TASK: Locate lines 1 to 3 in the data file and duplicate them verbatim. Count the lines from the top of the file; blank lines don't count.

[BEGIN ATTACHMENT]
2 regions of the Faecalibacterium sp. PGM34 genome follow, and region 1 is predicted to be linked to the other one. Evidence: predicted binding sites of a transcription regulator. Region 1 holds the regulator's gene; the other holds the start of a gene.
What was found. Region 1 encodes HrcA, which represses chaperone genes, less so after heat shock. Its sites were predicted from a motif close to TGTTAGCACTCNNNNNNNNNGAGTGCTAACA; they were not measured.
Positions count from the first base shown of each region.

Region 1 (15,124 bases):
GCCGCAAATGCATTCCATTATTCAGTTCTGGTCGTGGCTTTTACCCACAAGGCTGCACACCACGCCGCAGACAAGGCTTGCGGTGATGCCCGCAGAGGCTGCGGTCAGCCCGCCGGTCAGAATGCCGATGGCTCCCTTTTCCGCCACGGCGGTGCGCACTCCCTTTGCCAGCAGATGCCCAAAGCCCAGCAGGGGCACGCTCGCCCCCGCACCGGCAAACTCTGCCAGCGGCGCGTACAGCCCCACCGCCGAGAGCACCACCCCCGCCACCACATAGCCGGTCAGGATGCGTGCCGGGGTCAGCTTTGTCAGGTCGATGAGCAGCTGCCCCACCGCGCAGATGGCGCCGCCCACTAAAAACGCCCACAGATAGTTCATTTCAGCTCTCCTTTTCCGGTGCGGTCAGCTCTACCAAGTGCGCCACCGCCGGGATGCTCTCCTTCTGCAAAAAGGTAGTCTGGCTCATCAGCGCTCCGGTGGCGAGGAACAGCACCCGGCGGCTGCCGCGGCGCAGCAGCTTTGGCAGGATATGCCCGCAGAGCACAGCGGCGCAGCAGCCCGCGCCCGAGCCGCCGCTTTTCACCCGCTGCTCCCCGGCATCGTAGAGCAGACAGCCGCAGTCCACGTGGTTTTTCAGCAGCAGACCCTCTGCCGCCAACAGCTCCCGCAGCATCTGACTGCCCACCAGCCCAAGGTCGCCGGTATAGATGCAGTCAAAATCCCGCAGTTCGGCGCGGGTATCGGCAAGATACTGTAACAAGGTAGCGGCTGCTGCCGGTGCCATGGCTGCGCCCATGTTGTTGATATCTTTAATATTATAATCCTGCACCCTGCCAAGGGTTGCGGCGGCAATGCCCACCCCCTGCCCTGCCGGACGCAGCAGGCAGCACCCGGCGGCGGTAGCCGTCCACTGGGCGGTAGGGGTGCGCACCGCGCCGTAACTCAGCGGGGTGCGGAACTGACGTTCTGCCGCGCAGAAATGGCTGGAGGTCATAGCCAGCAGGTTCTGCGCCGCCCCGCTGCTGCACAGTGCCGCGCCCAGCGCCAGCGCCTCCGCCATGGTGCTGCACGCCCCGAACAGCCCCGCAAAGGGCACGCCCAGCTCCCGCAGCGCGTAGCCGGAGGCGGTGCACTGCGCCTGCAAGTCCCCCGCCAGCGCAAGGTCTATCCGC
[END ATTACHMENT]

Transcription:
2 regions of the Faecalibacterium sp. PGM34 genome follow, and region 1 is predicted to be linked to the other one. Evidence: predicted binding sites of a transcription regulator. Region 1 holds the regulator's gene; the other holds the start of a gene.
What was found. Region 1 encodes HrcA, which represses chaperone genes, less so after heat shock. Its sites were predicted from a motif close to TGTTAGCACTCNNNNNNNNNGAGTGCTAACA; they were not measured.
Positions count from the first base shown of each region.